I have now presented to the Reader's consideration the most noted texts, which, under the management of Arian or Socinian Expositors, may seem to have favored their Doctrine. Many, I hope, will be of opinion, that the Catholic cause is rather beholden to them, particularly in this last instance, for the opposition

* 1 Tim. iii. 16. † John xyii. 5. Phil iii. 21. || Rom. viii. 22.

person of the Trinity ; but as it is referred unto the Creature, " made and conserved by God; in which sense it appertains to “ the whole Trinity."

. XXXV. of Fobn xiv. 28. MY FATHER is GREATER than I.

The two preceding Articles will sufficiently justify what the Church has asserted with a view to this passage That Christ is " inferior to the Father as touching his Manhood.” And the stream of the whole Scripture is against that use the Arians generally make of it; who stand in need to be reminded at every turn, that in the person of Christ, there is a human soul and body, the nature of a man, which as it cannot lay claim to what is spoken of Christ in unity with the Father, so must it receive to its own account whatever seems to dégrade and disjoin him from the Father. It is indeed hard to say, which of the two heresies is the most unreasonable and unscriptural ; that of the Socinians, which never considers Christ as any thing but a mere man; or that of the Arians, who never look upon him as any thing but a supposititious God. Between these two gross errors, lies the true Catholic Faith ; which as it allows him to be perfect God and perfect man, is never offended, or put to its shifts, by any thing the Scripture may have said about him in either capacity.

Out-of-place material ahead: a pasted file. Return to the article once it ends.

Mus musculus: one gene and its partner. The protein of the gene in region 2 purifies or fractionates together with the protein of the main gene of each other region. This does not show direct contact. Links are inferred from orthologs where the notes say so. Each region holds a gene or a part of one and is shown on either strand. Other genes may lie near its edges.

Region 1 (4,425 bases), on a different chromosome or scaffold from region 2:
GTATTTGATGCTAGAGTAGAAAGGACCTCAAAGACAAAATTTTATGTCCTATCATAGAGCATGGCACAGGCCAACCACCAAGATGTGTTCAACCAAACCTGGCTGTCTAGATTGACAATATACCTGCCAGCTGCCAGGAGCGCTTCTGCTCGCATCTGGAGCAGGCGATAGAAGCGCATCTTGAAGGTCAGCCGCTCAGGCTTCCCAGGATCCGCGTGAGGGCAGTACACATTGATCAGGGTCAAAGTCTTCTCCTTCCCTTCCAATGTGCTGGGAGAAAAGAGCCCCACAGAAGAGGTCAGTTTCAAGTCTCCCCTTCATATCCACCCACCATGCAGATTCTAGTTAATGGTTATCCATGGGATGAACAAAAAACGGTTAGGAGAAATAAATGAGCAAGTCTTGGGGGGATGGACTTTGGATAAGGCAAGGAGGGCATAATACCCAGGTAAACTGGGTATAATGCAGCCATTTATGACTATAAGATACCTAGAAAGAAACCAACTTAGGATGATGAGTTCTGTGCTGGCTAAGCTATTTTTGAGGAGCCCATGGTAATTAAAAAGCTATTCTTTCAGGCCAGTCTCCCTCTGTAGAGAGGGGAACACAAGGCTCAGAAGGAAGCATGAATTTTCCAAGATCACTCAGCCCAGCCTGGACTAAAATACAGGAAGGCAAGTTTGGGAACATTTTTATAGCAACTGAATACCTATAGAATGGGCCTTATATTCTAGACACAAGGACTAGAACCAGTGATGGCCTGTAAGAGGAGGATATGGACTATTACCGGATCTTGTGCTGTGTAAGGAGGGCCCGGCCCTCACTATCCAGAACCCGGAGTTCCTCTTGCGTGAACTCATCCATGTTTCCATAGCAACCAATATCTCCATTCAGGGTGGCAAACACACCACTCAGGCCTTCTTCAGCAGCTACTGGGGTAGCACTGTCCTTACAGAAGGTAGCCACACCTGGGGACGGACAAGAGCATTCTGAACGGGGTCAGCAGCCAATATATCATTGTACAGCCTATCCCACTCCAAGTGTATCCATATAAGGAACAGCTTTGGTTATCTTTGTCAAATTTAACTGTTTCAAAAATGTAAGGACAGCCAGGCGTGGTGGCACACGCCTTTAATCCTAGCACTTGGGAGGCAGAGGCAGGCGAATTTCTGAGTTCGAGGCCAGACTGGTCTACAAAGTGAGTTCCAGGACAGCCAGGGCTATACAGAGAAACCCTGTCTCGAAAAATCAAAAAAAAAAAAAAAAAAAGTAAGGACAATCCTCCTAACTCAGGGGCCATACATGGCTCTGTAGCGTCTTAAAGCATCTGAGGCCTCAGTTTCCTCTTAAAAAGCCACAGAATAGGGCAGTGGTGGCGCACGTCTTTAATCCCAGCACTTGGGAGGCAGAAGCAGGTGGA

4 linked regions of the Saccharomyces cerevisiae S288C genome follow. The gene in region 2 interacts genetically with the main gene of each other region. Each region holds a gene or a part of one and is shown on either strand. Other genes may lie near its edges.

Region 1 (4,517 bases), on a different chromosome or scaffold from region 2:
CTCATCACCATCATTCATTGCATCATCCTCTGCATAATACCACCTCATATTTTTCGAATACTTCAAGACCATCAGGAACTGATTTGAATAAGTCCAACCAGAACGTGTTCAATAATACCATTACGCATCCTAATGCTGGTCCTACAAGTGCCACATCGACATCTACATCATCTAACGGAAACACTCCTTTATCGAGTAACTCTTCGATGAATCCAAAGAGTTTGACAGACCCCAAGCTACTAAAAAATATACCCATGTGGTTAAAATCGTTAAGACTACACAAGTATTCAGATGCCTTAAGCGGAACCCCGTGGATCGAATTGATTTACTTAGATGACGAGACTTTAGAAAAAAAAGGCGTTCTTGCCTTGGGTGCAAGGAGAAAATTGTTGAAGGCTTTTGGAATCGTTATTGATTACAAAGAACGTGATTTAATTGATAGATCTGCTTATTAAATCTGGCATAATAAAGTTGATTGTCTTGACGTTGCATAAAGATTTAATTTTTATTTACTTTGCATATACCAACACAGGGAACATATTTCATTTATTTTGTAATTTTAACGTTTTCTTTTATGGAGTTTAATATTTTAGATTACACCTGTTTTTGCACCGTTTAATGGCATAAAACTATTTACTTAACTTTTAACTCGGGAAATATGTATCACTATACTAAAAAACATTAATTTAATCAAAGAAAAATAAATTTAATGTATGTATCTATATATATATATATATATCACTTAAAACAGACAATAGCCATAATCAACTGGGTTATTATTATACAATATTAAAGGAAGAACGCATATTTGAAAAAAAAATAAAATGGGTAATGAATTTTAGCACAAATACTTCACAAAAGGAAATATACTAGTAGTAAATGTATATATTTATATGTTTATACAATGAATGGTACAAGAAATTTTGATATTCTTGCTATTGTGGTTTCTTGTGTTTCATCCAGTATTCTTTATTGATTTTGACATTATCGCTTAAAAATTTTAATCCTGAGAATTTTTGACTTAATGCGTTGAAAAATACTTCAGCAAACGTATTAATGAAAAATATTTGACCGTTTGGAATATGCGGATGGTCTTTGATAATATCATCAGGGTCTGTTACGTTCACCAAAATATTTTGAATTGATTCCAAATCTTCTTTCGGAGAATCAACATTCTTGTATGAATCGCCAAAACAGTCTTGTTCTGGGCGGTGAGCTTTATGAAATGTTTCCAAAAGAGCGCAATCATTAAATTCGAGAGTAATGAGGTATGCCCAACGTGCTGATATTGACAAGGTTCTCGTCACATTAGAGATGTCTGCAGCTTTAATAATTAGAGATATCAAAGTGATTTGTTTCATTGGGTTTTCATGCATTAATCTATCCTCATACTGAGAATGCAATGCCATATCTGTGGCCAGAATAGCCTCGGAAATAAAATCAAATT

XXXVI. + 1 Cor. xi. 3. The Head of Christ is God.

The name Christ does here stand, as in other places out of number, for the man Christ; otherwise it must follow, that as Christ is God, God is the head of himself ; which is a contradiction; or that one God is the head of another God; which also is a contradiction.

This Text is capable of a good illustration from Gen. iii. 15. where we read, that the heel of the promised seed should be bruis. ed: by which, the Church has always understood the sufferings of his human nature, metaphorically represented by the inferior part in man. So in this place, his Divinity or superior nature is as aptly signified by the head or superior part of the human body.

XXXVII. ţ 'Mark, xiii. 32. But of that day and hour know.

eth no man, no not the Angels which are in heaven, neither THE SON but the FATHER.'

It is declared of Christ in another place, that he increased in wissom* : why should it be incredible then, that during the whole term of his humiliation in the flesh, something should still be lefi, which as man upon earth he did not know ? if you suppose him to be ignorant of this matter as God, how is it that St. Peter confesses him to be omniscient, without receiving any rebuke for

it, or being reminded of any particular exception ? LORD, · thou knowest ALL THINGS+.

* Luke ii. 52. † John xxi. 17.